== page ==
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Devynn Johnson, in 2021, after being bitten by a Mojave Green.

Family reminds desert dwellers of snakebite danger

Ridgecrest Regional Hospital (RRH)–  The Johnson twins, daughters of Travis and Jennifer of Ridgecrest, had an unusual celebration to mark their 10th birthday this month. Professional reptile handlers came to talk to the family and their guests about these desert creatures, how to handle them safely, and how to avoid the most dangerous species.

If you know the Johnson’s story, this is just part of how they help families avoid a harrowing experience of a potentially deadly bite from a Mojave Green snake.

“Even though it’s in our past, and I am still happy to help educate people, I can still get emotional talking about it,” said Jennifer Johnson, mother of three.

On May 8, 2021, Devynn and Alyx (7 years old) spent time with Grandma Barb Hill at her Inyokern residence. The girls were walking out of the house on their way to breakfast, only to discover that a Mojave Green was lurking in the sand at the base of the porch steps.

“Alyx noticed it first and hollered ‘snake!’ which is what we taught them to do,” said Jennifer.

The snake was startled from its coil and struck Devynn on the inner left ankle. Devynn chucked her booster seat at it in response, and Barb followed up by cutting off the head of the snake.

Devynn did not feel anything at first, but then she and her family saw a trickle of blood on her leg. Soon after, she felt a slight tingling in her foot.

Being well-versed in snake safety protocol, Barb began making phone calls to the girls’ parents — and, most importantly, to the hospital to let them know what had happened and that they were on the way there.

The Mojave Green is among the most venomous snakes in the world. Although about half the bites worldwide are “dry bites,” meaning envenomation has not occurred, the death rate for untreated venomous bites is about 40 percent.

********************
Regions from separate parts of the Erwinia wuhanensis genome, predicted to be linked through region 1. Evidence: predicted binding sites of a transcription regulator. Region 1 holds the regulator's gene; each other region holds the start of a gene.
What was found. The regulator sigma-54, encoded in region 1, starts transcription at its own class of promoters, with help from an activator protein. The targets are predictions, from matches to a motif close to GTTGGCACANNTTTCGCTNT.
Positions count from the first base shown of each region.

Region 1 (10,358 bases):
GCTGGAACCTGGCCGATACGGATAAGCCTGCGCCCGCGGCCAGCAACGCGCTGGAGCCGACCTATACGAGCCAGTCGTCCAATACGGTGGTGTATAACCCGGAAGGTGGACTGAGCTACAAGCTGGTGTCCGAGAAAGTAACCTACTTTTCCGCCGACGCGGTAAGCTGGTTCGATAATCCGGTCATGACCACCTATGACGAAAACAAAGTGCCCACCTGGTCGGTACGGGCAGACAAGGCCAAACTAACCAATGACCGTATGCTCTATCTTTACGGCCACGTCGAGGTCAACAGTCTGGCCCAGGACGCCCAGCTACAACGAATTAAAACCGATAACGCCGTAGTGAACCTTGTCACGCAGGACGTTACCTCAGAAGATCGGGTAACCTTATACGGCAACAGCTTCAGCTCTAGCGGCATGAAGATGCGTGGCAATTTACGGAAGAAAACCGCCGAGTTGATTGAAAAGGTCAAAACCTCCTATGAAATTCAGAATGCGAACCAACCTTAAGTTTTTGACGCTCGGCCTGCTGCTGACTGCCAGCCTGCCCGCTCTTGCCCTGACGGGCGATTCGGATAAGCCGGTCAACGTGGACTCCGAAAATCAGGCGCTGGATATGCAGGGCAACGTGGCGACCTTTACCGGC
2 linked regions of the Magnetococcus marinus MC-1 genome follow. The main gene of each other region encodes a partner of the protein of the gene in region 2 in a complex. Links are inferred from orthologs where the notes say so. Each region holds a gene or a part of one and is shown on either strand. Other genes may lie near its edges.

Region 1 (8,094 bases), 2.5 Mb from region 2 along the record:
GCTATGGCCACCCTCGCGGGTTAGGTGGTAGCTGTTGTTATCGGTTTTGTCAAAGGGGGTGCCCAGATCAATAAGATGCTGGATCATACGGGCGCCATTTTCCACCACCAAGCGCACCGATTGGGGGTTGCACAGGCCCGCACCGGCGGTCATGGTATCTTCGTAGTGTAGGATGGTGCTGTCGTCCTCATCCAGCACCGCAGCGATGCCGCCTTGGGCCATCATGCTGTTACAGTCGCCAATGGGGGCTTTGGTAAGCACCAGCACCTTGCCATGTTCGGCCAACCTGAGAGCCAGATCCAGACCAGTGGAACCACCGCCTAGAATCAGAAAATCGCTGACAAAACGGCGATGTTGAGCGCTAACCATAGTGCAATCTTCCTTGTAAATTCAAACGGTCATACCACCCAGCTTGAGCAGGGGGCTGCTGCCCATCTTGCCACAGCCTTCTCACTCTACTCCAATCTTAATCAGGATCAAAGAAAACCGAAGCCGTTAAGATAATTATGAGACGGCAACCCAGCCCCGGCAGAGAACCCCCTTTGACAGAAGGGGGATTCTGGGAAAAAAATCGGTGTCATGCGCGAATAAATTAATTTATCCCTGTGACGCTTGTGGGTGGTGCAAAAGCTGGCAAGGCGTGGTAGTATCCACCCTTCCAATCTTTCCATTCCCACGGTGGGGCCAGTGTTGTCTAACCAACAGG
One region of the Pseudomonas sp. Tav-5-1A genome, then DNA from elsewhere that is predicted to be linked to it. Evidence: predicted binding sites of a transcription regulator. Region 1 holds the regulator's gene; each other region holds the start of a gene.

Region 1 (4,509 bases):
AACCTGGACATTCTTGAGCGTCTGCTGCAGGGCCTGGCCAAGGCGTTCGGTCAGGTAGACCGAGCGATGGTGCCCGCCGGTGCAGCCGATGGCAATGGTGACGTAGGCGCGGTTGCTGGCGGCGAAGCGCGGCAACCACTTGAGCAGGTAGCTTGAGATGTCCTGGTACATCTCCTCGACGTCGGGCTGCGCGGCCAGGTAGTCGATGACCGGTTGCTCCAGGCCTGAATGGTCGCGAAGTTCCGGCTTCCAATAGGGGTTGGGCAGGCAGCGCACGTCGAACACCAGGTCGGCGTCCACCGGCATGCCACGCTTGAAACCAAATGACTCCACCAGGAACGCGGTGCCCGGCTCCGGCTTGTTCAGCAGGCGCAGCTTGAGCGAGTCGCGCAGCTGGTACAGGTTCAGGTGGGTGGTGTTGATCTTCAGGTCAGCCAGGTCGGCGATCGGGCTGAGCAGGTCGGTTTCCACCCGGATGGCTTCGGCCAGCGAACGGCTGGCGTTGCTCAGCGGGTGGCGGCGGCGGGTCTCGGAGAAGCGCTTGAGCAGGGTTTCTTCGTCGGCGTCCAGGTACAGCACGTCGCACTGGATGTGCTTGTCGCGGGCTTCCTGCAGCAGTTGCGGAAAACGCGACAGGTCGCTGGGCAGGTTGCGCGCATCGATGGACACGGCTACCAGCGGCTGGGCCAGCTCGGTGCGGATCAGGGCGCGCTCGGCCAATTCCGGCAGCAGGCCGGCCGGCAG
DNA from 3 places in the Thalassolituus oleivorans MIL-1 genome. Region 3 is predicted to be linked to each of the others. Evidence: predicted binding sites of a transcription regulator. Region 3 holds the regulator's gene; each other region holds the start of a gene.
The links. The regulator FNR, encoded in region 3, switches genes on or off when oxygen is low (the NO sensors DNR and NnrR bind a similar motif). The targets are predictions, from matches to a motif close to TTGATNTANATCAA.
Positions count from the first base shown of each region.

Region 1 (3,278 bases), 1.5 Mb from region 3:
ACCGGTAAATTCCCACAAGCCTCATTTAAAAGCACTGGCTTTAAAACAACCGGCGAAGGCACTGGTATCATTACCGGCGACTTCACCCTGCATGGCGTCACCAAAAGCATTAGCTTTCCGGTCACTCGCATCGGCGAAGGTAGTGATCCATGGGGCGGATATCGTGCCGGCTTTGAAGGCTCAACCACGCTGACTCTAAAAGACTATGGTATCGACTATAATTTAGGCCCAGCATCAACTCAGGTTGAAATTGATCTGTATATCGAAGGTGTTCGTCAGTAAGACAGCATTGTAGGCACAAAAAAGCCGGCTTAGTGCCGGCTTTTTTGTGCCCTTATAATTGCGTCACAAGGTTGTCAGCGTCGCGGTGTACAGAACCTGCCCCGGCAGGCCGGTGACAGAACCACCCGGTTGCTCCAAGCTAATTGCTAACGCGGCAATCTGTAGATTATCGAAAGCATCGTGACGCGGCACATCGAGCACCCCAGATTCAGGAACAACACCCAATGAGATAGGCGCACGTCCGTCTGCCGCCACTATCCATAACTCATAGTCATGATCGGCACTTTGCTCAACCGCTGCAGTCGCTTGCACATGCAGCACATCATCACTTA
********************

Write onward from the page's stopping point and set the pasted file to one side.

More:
“Because the hospital was ready for them, they could come right through the back entrance of the emergency room,” Jennifer recalled. She arrived within seconds of her mother and children and took Devynn into her arms as soon as they met.

“I remember this patient very well,” said Dr. Stephane Crapo, emergency medicine physician and director of the emergency department, who was given special permission by the family to comment.

“It was an incredible case. Her family acted so quickly, and it saved her life.”

Not only did the family call ahead, they could identify the snake, “which was very helpful in getting her treated quickly.”

The Mojave Green is a pit viper with the most concentrated venom of any snake in the world. The venom contains both a hemotoxin, which causes swelling, tissue damage, circulation issues, coagulation, and internal bleeding, as well as a neurotoxin, the effects of which include muscle weakness, numbing, loss of memory, and vision, headache, and vomiting.

“The symptoms can be delayed, so when she came in, she looked pretty good,” recalled Dr. Crapo. “But she began to deteriorate quickly.”

Devynn was brought into the resuscitation bay and examined more thoroughly. “As her symptoms worsened, we could confirm that she had been envenomated. Mojave Greens can deliver a deadly dose of venom, and it is always more dangerous when you see envenomation in children because they have a smaller mass over which the toxins are distributed.”